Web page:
LOS ANGELES, Calif. (FOX 11 / CNS) - In response to a spike in so-called "knock-knock" burglaries in the San Fernando Valley in 2017, City Councilman Mitchell Englander submitted a motion on Wednesday offering a $50,000 reward for information leading to the arrest and conviction of anyone responsible.
Los Angeles has experienced more than 1,700 residential burglaries this year, and the San Fernando Valley has seen a 25 percent increase, with more than 1,400.
Police say a great deal of them are the result of "knock-knock" burglary teams, where the suspects knock on the front door of a home to determine of anyone is inside before breaking in.
"`Knock-knock' crews are very sophisticated, they know exactly what they are doing," Englander said at a news conference at City Hall. "They knock on the door and then somebody else will wait on the side of the house."
Although the motion said the reward would be for information related to "knock-knock" burglaries in 2017, Englander said the reward would apply to information on any burglary.
"In order to be eligible for the reward, all you have to do is report that you have some information that could lead to the apprehension and conviction of a burglary. That's it. It doesn't have to be a `knock-knock' burglary," he said.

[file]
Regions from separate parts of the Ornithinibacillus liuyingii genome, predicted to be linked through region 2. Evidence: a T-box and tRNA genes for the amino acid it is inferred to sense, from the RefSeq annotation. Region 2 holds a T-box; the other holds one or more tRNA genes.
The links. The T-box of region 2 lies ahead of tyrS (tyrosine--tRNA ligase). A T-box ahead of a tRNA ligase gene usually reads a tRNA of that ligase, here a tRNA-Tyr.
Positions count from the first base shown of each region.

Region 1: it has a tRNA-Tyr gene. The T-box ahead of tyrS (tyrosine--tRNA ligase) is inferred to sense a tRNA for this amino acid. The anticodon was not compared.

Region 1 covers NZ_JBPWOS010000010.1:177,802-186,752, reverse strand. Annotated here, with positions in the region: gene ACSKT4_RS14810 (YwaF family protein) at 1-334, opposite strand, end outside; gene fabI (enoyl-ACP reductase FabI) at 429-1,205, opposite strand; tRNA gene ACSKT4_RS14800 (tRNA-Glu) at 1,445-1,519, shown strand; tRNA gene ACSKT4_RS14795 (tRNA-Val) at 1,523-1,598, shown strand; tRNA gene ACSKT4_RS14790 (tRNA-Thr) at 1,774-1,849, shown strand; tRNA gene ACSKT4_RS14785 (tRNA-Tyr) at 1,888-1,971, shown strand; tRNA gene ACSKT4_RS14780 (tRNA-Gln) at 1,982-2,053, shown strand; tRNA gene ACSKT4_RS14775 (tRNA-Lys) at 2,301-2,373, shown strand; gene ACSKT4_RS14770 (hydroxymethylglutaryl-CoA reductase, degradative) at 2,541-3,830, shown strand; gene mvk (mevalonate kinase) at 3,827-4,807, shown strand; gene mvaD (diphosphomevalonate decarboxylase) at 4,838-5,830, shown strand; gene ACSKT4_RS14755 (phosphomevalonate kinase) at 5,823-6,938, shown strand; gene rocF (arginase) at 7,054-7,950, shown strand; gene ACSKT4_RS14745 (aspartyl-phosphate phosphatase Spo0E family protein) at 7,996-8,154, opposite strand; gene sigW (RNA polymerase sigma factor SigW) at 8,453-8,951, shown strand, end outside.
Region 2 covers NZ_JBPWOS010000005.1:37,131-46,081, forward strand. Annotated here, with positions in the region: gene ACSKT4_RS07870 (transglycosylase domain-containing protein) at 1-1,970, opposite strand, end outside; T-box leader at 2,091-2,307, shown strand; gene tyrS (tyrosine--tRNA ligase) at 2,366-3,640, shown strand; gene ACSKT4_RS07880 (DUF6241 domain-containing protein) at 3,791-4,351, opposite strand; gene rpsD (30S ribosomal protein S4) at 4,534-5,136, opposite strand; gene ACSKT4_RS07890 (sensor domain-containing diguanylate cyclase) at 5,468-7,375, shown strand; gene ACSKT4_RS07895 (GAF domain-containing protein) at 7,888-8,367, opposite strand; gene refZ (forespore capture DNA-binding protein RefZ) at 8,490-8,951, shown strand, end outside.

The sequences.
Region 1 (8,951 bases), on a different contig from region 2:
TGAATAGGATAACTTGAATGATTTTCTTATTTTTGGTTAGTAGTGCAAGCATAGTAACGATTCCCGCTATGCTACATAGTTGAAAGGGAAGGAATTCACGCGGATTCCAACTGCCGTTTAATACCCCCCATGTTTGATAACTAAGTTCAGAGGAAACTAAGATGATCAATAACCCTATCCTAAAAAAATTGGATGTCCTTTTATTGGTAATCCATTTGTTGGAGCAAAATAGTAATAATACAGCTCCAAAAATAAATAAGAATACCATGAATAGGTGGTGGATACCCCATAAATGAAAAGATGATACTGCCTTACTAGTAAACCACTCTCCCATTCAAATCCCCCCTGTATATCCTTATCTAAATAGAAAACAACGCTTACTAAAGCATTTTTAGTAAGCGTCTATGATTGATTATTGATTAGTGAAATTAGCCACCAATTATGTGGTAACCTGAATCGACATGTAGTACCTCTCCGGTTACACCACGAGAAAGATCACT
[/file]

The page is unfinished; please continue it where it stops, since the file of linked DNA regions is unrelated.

The burglaries have spiked in particular in the northwest valley, in neighborhoods like Porter Ranch, Chatsworth and Granada Hills, which are patrolled by the Los Angeles Police Department's Devonshire Division and have
experienced a 68 percent increase this year in burglaries.
Police said that multiple crews with no affiliation are responsible for many of the burglaries, and that they have made arrests of gang members from South Los Angeles who travel to the Valley to commit burglaries, often by
wearing suits and driving expensive cars to blend in with the upscale neighborhoods.
"These individuals have been operating in the Valley for some time and they have really taken it to the next level from the beginning of the year," said Commander Jorge Rodriguez of the Valley Bureau.
Englander said there are a number of precautions that residents can take, including not opening the door if a stranger is knocking but to let them know in some way that there is someone inside.
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